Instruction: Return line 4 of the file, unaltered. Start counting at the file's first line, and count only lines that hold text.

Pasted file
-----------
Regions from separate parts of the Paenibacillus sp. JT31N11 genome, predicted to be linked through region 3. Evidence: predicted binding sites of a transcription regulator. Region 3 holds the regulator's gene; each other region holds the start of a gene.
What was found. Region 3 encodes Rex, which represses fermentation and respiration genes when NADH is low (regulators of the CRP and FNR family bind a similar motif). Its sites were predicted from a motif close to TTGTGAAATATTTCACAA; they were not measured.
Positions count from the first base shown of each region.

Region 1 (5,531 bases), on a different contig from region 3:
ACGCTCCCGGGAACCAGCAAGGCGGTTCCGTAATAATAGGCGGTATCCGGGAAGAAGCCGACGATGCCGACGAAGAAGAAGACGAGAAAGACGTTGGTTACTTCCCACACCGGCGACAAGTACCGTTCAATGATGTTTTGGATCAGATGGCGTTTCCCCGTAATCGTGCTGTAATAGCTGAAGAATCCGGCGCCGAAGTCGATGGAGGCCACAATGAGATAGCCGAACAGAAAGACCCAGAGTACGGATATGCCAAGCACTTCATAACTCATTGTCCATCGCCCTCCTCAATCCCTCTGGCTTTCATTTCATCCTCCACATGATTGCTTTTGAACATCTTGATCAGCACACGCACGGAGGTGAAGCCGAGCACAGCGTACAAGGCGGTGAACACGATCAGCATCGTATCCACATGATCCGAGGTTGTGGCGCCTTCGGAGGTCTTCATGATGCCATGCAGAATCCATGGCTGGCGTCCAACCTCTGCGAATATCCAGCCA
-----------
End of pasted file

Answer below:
Region 1 (5,531 bases), on a different contig from region 3: